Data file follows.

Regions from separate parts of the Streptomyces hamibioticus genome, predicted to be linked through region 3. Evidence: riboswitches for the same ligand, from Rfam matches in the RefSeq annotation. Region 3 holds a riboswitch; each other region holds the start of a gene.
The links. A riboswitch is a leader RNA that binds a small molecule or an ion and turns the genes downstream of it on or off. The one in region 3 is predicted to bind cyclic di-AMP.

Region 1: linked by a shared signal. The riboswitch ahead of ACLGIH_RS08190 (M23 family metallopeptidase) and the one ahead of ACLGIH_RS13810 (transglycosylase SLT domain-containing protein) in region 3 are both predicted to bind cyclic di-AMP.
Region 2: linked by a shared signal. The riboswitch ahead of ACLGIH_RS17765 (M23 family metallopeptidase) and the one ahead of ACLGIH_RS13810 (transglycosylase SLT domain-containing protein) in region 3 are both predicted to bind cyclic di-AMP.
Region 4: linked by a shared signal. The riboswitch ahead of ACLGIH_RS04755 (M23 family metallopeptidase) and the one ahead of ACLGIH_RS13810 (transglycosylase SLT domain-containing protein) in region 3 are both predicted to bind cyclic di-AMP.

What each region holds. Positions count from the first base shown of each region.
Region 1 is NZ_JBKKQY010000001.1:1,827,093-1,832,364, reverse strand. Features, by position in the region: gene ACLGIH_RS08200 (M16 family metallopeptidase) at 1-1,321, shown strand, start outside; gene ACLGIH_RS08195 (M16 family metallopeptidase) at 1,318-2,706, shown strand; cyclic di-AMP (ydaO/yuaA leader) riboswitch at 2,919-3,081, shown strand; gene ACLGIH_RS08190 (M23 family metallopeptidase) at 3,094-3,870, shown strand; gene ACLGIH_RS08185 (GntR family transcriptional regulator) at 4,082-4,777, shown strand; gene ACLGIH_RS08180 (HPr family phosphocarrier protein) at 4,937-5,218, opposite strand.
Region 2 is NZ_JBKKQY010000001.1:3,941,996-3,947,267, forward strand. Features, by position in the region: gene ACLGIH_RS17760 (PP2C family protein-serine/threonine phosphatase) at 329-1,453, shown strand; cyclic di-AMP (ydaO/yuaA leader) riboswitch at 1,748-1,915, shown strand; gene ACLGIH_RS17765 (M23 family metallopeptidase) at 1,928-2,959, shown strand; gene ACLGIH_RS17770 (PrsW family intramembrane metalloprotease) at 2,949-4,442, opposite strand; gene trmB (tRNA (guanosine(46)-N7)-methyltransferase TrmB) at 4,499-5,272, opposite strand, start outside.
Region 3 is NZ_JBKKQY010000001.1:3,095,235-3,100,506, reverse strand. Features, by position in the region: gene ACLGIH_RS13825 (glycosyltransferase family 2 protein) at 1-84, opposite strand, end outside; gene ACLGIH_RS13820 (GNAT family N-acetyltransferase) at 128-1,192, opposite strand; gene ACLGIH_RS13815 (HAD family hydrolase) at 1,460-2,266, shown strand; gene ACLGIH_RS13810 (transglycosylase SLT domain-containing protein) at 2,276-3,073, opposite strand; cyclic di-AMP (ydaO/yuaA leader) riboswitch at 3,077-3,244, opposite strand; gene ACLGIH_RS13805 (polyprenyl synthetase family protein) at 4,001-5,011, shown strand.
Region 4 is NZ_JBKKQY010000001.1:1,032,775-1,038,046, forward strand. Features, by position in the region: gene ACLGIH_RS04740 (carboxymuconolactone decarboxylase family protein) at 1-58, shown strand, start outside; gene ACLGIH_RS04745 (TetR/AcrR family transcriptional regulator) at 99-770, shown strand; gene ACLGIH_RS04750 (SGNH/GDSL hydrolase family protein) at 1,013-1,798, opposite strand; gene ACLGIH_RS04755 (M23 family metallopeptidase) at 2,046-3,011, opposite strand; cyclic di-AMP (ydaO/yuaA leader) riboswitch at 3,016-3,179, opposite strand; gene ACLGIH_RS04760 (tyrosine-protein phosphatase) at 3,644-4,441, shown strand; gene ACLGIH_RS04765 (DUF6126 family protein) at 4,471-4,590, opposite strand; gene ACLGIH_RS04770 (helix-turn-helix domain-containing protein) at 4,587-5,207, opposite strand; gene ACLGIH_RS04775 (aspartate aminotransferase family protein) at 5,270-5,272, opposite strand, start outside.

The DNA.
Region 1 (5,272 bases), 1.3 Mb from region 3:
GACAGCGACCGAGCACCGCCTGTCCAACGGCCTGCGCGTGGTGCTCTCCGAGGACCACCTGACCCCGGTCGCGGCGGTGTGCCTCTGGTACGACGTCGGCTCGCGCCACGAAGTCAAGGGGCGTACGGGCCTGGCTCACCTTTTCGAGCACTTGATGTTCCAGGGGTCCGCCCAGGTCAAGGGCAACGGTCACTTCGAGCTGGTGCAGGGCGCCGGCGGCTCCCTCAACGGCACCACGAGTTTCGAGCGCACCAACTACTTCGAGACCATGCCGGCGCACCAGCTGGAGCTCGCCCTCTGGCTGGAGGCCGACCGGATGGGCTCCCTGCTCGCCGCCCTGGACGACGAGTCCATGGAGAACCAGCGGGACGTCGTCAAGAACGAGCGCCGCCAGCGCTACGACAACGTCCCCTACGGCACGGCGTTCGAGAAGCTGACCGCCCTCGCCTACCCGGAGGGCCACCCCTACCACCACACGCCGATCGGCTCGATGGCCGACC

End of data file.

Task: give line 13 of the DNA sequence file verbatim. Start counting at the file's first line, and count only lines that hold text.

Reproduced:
GACAGCGACCGAGCACCGCCTGTCCAACGGCCTGCGCGTGGTGCTCTCCGAGGACCACCTGACCCCGGTCGCGGCGGTGTGCCTCTGGTACGACGTCGGCTCGCGCCACGAAGTCAAGGGGCGTACGGGCCTGGCTCACCTTTTCGAGCACTTGATGTTCCAGGGGTCCGCCCAGGTCAAGGGCAACGGTCACTTCGAGCTGGTGCAGGGCGCCGGCGGCTCCCTCAACGGCACCACGAGTTTCGAGCGCACCAACTACTTCGAGACCATGCCGGCGCACCAGCTGGAGCTCGCCCTCTGGCTGGAGGCCGACCGGATGGGCTCCCTGCTCGCCGCCCTGGACGACGAGTCCATGGAGAACCAGCGGGACGTCGTCAAGAACGAGCGCCGCCAGCGCTACGACAACGTCCCCTACGGCACGGCGTTCGAGAAGCTGACCGCCCTCGCCTACCCGGAGGGCCACCCCTACCACCACACGCCGATCGGCTCGATGGCCGACC